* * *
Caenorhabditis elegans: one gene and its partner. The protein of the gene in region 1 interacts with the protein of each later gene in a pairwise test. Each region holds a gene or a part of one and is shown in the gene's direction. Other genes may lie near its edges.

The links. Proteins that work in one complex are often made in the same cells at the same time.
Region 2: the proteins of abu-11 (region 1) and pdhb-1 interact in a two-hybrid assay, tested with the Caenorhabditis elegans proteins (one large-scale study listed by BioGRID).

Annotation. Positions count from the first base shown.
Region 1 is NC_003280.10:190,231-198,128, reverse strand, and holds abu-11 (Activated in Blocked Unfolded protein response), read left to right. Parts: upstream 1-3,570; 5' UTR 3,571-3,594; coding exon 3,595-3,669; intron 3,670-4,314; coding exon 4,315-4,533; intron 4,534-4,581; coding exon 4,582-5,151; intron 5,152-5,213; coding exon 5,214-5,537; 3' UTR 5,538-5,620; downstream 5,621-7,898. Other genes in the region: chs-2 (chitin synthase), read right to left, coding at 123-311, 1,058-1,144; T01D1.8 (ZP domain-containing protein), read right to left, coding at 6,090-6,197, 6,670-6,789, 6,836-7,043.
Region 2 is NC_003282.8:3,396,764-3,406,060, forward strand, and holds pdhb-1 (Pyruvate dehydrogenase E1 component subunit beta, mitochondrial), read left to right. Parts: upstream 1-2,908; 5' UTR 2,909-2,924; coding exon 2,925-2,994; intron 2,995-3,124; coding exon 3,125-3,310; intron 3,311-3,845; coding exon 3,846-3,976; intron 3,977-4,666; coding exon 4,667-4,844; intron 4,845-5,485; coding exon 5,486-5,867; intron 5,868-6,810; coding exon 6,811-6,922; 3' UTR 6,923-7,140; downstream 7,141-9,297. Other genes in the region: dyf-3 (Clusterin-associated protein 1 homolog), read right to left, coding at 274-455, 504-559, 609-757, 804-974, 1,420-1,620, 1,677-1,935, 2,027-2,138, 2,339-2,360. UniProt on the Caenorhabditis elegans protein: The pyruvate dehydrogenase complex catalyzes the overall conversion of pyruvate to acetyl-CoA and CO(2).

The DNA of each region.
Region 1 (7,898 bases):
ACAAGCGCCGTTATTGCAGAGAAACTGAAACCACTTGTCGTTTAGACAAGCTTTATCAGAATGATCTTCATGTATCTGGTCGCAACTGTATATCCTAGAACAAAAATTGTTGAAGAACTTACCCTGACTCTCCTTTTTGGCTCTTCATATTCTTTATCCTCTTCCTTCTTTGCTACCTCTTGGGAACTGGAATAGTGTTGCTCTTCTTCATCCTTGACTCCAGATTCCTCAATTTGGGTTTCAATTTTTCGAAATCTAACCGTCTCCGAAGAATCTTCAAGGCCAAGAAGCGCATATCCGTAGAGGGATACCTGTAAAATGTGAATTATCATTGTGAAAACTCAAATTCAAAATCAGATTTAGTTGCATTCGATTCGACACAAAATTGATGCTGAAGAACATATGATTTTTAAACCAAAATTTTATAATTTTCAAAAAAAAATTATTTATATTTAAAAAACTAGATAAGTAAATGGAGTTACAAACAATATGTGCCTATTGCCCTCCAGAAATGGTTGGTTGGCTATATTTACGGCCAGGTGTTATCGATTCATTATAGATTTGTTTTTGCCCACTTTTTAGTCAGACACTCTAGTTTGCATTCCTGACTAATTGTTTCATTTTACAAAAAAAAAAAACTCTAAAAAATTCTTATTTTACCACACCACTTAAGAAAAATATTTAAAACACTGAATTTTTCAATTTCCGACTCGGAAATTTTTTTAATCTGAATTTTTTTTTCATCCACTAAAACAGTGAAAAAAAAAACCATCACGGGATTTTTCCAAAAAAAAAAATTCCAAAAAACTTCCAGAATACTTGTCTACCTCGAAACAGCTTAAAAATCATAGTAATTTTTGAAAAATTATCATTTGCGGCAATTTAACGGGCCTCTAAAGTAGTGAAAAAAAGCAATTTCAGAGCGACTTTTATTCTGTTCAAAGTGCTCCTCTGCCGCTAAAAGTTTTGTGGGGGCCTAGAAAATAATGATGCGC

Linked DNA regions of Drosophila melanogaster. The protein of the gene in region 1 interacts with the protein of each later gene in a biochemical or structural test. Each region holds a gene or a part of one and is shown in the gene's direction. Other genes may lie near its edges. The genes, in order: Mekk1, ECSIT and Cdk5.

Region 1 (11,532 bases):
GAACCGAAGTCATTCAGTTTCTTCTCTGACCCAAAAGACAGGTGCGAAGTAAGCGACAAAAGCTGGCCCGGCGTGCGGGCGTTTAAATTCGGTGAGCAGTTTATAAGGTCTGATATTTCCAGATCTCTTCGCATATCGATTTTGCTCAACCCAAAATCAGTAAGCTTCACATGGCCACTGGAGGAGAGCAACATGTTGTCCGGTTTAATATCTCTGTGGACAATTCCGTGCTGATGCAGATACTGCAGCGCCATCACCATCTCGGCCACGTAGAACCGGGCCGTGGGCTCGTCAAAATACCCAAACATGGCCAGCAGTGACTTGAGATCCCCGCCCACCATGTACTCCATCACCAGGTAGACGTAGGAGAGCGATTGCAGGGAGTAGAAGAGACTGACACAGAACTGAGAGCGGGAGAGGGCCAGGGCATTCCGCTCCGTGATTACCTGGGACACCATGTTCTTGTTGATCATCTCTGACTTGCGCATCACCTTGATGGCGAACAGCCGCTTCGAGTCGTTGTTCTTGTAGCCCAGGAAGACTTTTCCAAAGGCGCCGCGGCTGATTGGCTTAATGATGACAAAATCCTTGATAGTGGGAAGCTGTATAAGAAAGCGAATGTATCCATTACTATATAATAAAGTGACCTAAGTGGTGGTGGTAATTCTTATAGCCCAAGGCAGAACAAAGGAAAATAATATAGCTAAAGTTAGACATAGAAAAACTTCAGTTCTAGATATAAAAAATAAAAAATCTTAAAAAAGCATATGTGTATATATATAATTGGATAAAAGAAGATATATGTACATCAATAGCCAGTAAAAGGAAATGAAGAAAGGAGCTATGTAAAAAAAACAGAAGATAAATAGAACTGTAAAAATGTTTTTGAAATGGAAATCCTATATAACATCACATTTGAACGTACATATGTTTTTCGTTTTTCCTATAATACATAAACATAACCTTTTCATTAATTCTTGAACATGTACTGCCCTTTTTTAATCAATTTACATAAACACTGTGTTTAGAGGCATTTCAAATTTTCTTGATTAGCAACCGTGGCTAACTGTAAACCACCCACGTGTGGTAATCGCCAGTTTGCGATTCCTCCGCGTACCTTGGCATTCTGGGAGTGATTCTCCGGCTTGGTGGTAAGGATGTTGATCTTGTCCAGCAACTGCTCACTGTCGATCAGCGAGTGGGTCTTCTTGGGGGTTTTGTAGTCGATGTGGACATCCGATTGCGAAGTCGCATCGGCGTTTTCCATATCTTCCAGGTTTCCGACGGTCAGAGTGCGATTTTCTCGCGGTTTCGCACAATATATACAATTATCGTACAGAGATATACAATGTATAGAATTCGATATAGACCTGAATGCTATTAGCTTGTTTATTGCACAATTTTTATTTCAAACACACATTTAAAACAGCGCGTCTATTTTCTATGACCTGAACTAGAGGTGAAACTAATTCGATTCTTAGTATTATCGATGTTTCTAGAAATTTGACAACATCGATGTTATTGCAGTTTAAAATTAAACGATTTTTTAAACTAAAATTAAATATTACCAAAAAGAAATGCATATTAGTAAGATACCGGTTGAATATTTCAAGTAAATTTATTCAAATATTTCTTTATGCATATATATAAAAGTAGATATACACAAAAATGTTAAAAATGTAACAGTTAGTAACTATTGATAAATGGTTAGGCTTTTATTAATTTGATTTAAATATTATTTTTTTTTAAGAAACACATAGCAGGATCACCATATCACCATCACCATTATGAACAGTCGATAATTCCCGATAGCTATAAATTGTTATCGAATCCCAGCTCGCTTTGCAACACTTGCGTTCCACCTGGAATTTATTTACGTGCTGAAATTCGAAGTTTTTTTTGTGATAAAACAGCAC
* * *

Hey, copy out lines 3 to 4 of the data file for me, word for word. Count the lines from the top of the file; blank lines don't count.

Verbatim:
Region 2: the proteins of abu-11 (region 1) and pdhb-1 interact in a two-hybrid assay, tested with the Caenorhabditis elegans proteins (one large-scale study listed by BioGRID).

Annotation. Positions count from the first base shown.